ACTF News
April 29th 2024
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Eddie’s Lil’ Homies inspires local schoolkids

Children at a primary school in inner city Melbourne were delighted to see their neighbourhood brought to life on television at a special screening of the new children’s series Eddie’s Lil’ Homies.

Producer and AFL great Eddie Betts visited Sacred Heart School in Fitzroy and introduced students to Eddie’s Lil’ Homies, the animated TV series inspired by the early readers My Kind and My People, written by Eddie to motivate and inspire literacy and learning.

The neighbourhood around Sacred Heart School inspired the setting in Eddie’s Lil’ Homies. During development, members of the creative team spent time walking the local streets near the Australian Children’s Television Foundation’s offices, having decided that the animation series should have an inner city look and feel. They took inspiration from the area around this particular school, including the Fitzroy housing towers and nearby playground and skate ramp, and Sacred Heart School itself.

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As the children watched two epiodes of the series, they saw their neighbourhood reflected back to them through the animations on screen and were excited to be given the opportunity to discuss it with Eddie at a Q&A after the screening. Eddie told the kids: “We wanted to create a cartoon series that had a lot of diverse characters. A lot of people in this room can see themselves in that cartoon series and can relate to it.”

Eddie was joined at the screening by Executive/Story Producer Mark O’Toole, Producer Anna Scullie and Executive Producer Bernadette O’Mahony.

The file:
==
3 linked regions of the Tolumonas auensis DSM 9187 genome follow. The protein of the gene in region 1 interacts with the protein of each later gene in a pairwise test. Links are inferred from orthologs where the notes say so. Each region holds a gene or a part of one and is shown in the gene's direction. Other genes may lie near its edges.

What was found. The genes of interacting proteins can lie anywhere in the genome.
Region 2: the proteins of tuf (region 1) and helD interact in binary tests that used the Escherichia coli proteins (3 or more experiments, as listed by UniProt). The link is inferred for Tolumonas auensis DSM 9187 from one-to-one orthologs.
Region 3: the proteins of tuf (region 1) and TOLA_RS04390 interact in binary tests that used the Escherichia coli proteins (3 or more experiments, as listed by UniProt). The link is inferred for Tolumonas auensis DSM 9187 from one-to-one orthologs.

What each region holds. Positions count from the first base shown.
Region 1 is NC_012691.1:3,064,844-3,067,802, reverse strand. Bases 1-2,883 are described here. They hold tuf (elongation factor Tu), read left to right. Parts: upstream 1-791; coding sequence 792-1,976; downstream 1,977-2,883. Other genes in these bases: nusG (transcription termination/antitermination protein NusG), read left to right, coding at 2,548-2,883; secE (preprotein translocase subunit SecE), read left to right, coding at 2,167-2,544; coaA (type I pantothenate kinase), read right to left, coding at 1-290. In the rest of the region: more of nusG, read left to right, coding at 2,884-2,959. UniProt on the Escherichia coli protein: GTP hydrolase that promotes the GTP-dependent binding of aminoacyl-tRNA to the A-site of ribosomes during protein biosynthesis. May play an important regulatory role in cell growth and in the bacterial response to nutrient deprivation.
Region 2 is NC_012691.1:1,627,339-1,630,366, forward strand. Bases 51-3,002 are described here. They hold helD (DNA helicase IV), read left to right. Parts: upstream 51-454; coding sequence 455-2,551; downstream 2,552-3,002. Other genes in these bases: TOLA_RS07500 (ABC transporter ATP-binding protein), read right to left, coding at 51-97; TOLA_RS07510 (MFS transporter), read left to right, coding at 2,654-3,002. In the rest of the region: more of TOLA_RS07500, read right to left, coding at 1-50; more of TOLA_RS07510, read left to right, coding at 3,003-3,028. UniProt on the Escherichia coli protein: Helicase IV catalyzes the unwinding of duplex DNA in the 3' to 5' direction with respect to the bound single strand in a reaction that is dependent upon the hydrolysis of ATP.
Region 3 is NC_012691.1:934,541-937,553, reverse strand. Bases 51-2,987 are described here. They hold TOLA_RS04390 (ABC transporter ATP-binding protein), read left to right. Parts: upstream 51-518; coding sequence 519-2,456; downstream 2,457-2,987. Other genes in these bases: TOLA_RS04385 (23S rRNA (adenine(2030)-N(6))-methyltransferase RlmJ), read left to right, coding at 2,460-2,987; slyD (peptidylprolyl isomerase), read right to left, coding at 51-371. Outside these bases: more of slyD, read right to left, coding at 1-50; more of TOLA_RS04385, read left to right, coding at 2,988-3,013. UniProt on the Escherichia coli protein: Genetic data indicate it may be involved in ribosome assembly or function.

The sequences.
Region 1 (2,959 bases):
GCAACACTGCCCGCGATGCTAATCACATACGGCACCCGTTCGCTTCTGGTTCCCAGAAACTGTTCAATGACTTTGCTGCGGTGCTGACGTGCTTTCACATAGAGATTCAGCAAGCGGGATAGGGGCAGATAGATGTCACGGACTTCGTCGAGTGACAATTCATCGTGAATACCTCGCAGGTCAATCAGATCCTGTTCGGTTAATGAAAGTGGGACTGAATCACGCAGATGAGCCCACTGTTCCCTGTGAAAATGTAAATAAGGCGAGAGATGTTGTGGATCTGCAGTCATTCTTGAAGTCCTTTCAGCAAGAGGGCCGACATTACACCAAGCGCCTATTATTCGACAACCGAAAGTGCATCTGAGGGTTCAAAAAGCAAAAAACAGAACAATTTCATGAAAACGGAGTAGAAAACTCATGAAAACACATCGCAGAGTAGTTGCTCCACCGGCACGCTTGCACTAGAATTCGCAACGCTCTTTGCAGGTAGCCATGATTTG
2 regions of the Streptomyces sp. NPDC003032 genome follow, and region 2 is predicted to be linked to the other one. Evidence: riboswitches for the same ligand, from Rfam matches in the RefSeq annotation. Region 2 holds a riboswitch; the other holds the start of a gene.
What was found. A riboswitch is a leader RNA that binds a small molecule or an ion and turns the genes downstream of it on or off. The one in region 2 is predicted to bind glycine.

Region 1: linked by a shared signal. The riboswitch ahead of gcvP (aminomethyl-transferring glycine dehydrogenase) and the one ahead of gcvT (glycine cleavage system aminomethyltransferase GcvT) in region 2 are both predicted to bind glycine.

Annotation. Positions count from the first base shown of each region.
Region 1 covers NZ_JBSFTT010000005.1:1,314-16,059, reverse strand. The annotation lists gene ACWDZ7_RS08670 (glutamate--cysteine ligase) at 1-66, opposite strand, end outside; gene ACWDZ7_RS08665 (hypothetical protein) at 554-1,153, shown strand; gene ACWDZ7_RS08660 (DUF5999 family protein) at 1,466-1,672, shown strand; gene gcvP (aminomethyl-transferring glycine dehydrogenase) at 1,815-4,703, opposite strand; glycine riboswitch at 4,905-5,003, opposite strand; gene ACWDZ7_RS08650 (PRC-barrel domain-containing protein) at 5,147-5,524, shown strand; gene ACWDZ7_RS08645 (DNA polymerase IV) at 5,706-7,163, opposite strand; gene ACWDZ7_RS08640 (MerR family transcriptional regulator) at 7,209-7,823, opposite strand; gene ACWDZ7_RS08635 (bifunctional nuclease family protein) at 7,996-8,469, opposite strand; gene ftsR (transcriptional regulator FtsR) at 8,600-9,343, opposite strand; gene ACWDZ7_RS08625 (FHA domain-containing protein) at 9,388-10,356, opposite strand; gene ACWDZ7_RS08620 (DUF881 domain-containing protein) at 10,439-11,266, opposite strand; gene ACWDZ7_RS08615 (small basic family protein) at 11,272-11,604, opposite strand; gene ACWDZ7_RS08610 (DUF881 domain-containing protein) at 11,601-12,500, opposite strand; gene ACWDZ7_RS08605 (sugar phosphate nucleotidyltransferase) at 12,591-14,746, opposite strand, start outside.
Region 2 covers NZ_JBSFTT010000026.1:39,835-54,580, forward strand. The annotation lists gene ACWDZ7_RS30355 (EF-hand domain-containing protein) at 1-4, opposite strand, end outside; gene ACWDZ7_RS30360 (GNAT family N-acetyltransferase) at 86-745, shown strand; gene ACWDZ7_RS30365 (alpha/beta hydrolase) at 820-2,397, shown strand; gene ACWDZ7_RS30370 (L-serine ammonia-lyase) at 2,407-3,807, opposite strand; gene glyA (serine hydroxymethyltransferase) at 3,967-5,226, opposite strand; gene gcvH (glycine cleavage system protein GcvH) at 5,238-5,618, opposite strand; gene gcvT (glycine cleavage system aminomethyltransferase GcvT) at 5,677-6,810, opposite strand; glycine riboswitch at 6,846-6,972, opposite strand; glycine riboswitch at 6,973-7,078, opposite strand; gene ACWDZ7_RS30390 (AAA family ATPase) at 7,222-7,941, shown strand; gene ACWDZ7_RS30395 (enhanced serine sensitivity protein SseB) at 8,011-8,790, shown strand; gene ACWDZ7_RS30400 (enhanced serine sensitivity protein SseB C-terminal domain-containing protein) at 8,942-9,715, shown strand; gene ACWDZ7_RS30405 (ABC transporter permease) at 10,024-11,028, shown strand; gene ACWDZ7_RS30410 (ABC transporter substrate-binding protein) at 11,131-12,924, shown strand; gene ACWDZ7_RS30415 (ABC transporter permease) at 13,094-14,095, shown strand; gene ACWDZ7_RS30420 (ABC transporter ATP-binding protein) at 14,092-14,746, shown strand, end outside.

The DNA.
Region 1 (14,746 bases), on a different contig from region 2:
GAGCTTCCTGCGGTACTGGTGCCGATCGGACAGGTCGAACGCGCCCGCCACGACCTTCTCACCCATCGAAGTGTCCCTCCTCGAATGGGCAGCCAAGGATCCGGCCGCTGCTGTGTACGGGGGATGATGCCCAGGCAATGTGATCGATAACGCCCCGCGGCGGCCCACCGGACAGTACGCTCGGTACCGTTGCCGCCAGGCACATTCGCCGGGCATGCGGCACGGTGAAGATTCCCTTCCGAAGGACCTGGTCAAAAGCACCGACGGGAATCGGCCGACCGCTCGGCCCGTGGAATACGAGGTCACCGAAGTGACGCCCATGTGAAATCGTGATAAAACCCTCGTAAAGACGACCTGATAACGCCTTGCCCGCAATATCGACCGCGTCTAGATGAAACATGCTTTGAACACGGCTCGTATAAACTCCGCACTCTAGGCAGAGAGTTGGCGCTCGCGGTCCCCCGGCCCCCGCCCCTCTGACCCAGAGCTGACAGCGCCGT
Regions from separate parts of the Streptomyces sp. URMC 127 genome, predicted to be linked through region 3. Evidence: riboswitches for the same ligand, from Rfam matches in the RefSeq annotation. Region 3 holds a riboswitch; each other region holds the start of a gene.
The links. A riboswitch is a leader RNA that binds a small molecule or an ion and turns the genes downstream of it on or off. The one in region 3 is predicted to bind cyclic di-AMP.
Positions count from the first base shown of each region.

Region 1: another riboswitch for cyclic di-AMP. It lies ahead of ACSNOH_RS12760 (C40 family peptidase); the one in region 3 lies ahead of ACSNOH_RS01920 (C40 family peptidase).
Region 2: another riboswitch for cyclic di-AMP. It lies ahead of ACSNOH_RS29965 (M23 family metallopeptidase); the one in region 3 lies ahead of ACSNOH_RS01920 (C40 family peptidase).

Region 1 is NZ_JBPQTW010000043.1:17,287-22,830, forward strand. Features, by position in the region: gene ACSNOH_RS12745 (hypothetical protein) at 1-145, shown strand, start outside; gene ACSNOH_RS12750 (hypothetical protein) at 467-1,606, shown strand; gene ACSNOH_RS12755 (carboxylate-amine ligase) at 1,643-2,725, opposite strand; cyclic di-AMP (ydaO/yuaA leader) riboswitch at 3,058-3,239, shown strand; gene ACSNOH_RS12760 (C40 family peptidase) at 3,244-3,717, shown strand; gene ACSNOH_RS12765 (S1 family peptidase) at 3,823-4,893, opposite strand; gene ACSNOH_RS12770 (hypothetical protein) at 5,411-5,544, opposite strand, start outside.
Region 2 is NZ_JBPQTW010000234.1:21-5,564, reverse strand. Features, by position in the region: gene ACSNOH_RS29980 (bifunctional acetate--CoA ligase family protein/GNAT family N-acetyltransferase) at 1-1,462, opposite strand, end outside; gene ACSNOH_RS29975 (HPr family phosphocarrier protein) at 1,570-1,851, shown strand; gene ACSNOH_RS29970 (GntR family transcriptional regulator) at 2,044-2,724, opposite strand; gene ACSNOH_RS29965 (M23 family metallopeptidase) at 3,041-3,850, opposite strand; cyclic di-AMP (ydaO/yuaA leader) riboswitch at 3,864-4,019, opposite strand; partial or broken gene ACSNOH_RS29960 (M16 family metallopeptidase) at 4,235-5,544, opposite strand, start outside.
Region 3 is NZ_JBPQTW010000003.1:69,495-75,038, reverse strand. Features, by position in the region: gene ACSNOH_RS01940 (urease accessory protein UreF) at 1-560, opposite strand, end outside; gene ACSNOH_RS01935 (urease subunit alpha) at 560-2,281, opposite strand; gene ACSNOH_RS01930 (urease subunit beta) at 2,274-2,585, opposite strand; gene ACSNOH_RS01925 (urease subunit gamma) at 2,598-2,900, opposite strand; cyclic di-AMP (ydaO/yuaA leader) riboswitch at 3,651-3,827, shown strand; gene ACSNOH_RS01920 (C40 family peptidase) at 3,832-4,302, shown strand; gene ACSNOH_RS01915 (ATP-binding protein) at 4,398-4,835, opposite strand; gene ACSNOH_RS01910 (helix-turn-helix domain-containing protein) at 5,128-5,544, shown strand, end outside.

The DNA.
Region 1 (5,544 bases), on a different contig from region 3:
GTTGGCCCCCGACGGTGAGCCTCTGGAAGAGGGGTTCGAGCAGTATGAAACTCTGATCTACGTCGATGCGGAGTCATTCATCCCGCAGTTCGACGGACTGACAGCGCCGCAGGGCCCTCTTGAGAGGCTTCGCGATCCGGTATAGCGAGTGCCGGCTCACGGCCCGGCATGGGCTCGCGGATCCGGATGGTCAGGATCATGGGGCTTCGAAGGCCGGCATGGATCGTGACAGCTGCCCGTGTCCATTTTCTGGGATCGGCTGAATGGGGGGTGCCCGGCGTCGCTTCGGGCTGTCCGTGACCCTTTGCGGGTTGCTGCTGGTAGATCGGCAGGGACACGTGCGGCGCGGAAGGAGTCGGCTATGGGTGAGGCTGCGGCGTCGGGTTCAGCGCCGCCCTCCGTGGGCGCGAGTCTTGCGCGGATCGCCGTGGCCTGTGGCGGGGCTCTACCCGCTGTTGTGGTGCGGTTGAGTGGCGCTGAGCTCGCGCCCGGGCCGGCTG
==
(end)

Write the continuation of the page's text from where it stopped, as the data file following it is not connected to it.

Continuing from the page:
Mark O’Toole said: “It’s really important for kids to be able to see themselves and their culture and their friends reflected on screen. We all deserve that, we all want to see that.”

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After watching the episode ‘Rock Paper Eddie’, one of the children – Lawrence – was inspired to challenge Eddie to a battle of rock, paper, scissors. Lawrence’s school buddies cheered along as they played, and then joined Eddie in one of the raps from the series.

Sacred Heart School Principal Matthew Shawcross said: “I think it’s made them feel pretty special to think that their little part of the world is featured in a cartoon series. They had a ball – they were rapping along and clapping along.”

During the Q&A, one child asked why there were no teachers or parents in the episodes.

Eddie replied: “We wanted kids like yourselves to find that self-determination, to find that leadership, and work together with your friends to solve a solution. You don’t need teachers around to solve solutions – sometimes you might – but it’s always good to work together, to look after each other and to find a solution together.”

Mr. Shawcross said: “It’s really beneficial for the children to see how young people are able to solve problems amongst themselves without necessarily adult intervention. I think sometimes as adults we probably intervene a little bit too often.”

Eddie’s Lil’ Homies is a 10-part animated series which follows Eddie and his ragtag group of friends on their playground adventures as they navigate the fun and challenges of friendship. It is the first co-commission between Netflix and NITV, with major production investment from the ACTF. It can be viewed on NITV or streamed on SBS on Demand and Netflix.

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